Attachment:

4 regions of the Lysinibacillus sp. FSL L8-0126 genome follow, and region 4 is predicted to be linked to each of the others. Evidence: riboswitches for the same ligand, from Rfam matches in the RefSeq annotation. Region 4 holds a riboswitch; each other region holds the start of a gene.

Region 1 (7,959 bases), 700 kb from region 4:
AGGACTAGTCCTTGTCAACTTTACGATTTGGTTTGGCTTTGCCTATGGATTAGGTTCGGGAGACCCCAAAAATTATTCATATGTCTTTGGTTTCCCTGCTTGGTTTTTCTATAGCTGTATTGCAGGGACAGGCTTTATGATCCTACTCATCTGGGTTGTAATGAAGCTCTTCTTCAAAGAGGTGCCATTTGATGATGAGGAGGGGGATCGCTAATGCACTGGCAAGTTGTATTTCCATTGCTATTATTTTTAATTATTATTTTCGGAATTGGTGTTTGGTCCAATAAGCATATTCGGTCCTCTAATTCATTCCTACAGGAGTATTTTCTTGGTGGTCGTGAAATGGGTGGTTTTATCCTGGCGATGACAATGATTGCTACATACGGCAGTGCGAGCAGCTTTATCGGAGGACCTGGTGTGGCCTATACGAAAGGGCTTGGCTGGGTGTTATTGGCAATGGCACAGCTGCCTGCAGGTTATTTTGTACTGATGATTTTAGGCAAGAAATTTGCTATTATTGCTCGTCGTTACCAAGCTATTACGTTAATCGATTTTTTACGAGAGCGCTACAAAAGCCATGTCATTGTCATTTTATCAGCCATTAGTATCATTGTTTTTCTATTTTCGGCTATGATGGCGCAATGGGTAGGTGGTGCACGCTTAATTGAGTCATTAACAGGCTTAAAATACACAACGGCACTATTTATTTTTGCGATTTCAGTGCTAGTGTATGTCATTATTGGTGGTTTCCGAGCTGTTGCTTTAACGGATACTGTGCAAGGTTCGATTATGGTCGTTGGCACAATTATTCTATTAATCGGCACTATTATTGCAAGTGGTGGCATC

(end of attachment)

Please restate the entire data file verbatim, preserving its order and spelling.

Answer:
4 regions of the Lysinibacillus sp. FSL L8-0126 genome follow, and region 4 is predicted to be linked to each of the others. Evidence: riboswitches for the same ligand, from Rfam matches in the RefSeq annotation. Region 4 holds a riboswitch; each other region holds the start of a gene.

Region 1 (7,959 bases), 700 kb from region 4:
AGGACTAGTCCTTGTCAACTTTACGATTTGGTTTGGCTTTGCCTATGGATTAGGTTCGGGAGACCCCAAAAATTATTCATATGTCTTTGGTTTCCCTGCTTGGTTTTTCTATAGCTGTATTGCAGGGACAGGCTTTATGATCCTACTCATCTGGGTTGTAATGAAGCTCTTCTTCAAAGAGGTGCCATTTGATGATGAGGAGGGGGATCGCTAATGCACTGGCAAGTTGTATTTCCATTGCTATTATTTTTAATTATTATTTTCGGAATTGGTGTTTGGTCCAATAAGCATATTCGGTCCTCTAATTCATTCCTACAGGAGTATTTTCTTGGTGGTCGTGAAATGGGTGGTTTTATCCTGGCGATGACAATGATTGCTACATACGGCAGTGCGAGCAGCTTTATCGGAGGACCTGGTGTGGCCTATACGAAAGGGCTTGGCTGGGTGTTATTGGCAATGGCACAGCTGCCTGCAGGTTATTTTGTACTGATGATTTTAGGCAAGAAATTTGCTATTATTGCTCGTCGTTACCAAGCTATTACGTTAATCGATTTTTTACGAGAGCGCTACAAAAGCCATGTCATTGTCATTTTATCAGCCATTAGTATCATTGTTTTTCTATTTTCGGCTATGATGGCGCAATGGGTAGGTGGTGCACGCTTAATTGAGTCATTAACAGGCTTAAAATACACAACGGCACTATTTATTTTTGCGATTTCAGTGCTAGTGTATGTCATTATTGGTGGTTTCCGAGCTGTTGCTTTAACGGATACTGTGCAAGGTTCGATTATGGTCGTTGGCACAATTATTCTATTAATCGGCACTATTATTGCAAGTGGTGGCATC